The Chronicle has a column by Naomi Schaeffer Riley, a conservative writer whose credits include the WSJ and National Review, advising students that colleges do have rules.  Whether you are from the right or left — your freedoms end where the campus rules begin.   More to the point:

But by now, students, or at least their parents, should know better. Students on the right should realize that politically correct speech has been a campus requirement for a long time, regardless of whether administrations are willing to acknowledge it. And that many secular universities are unwelcoming, if not
downright hostile, toward strongly religious and politically conservative students. Meanwhile, the aspiring student activists on the left might do themselves a favor by finally noticing that universities are corporations
run by grown-ups, who have to think about budgets and alumni giving and public relations.

So students should follow the advice of consumer advocates and relationship counselors when it comes to picking a college. Read about the product before you (or your parents) hand over money for it. And don’t enter a relationship thinking you’re going to change it.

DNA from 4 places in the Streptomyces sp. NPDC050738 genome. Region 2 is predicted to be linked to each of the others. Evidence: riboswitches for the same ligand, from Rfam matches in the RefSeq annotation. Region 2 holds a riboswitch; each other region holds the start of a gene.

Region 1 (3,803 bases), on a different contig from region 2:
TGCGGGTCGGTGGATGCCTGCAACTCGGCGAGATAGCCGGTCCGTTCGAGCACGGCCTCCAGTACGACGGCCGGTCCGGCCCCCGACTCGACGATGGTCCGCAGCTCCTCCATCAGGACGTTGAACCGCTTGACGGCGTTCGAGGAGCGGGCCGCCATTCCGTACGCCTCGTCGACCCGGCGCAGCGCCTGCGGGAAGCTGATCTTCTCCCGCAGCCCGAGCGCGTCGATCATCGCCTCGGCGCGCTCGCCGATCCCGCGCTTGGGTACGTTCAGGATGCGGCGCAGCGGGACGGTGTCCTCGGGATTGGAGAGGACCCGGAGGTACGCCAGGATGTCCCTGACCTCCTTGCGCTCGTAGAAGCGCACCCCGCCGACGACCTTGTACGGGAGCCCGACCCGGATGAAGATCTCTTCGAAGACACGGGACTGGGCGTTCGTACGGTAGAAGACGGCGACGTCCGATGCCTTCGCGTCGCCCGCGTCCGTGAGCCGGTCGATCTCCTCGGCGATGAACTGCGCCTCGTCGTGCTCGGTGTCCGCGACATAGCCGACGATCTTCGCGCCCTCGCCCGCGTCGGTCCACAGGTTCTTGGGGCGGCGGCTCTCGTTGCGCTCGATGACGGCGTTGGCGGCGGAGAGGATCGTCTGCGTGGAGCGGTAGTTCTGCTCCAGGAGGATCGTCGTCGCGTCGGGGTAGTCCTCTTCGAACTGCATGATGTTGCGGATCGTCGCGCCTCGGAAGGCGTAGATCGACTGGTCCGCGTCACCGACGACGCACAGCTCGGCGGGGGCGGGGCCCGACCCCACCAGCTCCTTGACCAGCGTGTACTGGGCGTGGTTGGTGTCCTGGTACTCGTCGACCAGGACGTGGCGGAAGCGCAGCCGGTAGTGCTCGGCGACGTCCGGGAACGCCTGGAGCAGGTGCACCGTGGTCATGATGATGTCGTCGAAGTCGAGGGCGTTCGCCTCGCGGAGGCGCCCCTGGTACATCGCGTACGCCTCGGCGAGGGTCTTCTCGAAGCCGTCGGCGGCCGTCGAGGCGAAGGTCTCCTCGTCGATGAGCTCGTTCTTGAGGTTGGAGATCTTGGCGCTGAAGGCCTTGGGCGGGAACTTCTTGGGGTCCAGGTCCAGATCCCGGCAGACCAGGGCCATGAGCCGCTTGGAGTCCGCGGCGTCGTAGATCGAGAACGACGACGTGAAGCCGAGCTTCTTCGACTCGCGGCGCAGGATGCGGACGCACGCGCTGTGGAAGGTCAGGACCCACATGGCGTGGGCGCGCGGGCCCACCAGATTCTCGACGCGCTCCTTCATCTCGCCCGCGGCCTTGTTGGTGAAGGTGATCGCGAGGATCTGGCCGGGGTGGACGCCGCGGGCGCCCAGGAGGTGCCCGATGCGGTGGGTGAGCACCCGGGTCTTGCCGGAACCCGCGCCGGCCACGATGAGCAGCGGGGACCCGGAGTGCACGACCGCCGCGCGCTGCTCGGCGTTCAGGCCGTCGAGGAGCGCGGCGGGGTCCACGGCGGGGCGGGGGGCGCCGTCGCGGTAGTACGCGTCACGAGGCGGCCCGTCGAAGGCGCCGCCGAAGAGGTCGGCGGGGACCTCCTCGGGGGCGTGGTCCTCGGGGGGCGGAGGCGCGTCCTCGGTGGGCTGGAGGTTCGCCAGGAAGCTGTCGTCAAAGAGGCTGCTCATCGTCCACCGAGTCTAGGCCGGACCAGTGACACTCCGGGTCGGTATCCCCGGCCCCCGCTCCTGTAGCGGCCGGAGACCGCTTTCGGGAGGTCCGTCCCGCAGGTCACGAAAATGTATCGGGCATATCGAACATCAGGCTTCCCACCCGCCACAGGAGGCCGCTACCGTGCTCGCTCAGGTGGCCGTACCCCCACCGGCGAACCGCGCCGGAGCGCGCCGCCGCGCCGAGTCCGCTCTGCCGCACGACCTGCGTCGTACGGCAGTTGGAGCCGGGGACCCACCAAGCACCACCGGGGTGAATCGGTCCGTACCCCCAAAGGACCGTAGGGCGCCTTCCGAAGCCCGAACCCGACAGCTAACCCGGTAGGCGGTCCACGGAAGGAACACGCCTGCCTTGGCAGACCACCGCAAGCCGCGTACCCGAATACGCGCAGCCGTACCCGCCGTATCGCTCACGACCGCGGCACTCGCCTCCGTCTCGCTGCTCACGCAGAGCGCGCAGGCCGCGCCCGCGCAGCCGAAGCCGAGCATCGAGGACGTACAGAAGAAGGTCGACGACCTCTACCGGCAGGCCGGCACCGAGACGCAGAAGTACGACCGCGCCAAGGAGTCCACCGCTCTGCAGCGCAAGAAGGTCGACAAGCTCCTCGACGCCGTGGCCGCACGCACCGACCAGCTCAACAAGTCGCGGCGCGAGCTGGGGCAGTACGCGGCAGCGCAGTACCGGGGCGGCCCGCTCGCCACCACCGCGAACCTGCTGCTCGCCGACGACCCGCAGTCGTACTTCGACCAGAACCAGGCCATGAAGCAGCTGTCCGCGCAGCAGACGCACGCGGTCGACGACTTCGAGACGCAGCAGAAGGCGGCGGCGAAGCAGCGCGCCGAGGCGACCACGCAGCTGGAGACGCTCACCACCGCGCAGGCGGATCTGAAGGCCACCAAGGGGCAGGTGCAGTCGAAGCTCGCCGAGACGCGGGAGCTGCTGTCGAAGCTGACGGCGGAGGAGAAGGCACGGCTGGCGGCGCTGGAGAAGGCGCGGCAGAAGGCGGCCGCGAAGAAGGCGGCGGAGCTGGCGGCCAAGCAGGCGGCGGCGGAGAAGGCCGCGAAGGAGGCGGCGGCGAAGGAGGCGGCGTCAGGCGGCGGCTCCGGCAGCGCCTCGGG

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Filed under Education, Politics

A question of (micro) management?

The Georgia Constitution has this to say about who governs the University System:

(b) The board of regents shall have the exclusive authority to create new public colleges, junior colleges, and universities in the State of Georgia, subject to approval by majority vote in the House of Representatives and the Senate. Such vote shall not be required to change the status of a college, institution or university existing on the effective date of this Constitution. The government, control, and management of the University System of Georgia and all of the institutions in said system shall be vested in the Board of Regents of the University System of Georgia. (Article VIII , Section IV(b))

Now, Look at the bills offered thus far regarding admissions, management of students, etc:

So, how does all this legislation fit within a conservative philosophy of government?

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Intellectual Diversity

A bill has just been introduced in the Georgia House of Representatives that revives discussion from 4 years ago, led by Mr. Horowitz, alleging that Georgia’s public colleges were led by communists and liberals and thus our students were being forced to learn things that they did not agree with.

Oh, Mr. Horowitz also testified to the Georgia Senate in 2003 stating that K12 administrators were even worse — calling them “Stalinists.” I guess he would know, being a Berkley educated communist himself.

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Filed under Education, legislation, Politics

Level 60 tauren shaman in World of Warcraft

My friend Kevin Howarth at Narcissistic Graffiti has a conversation going regarding a Wired article on gaming and its influences on the skills of the workplace of today (and tomorrow).  Kevin's thesis, a heresy in the formal education sphere, is one that needs exploring as we move into a competitive, global space: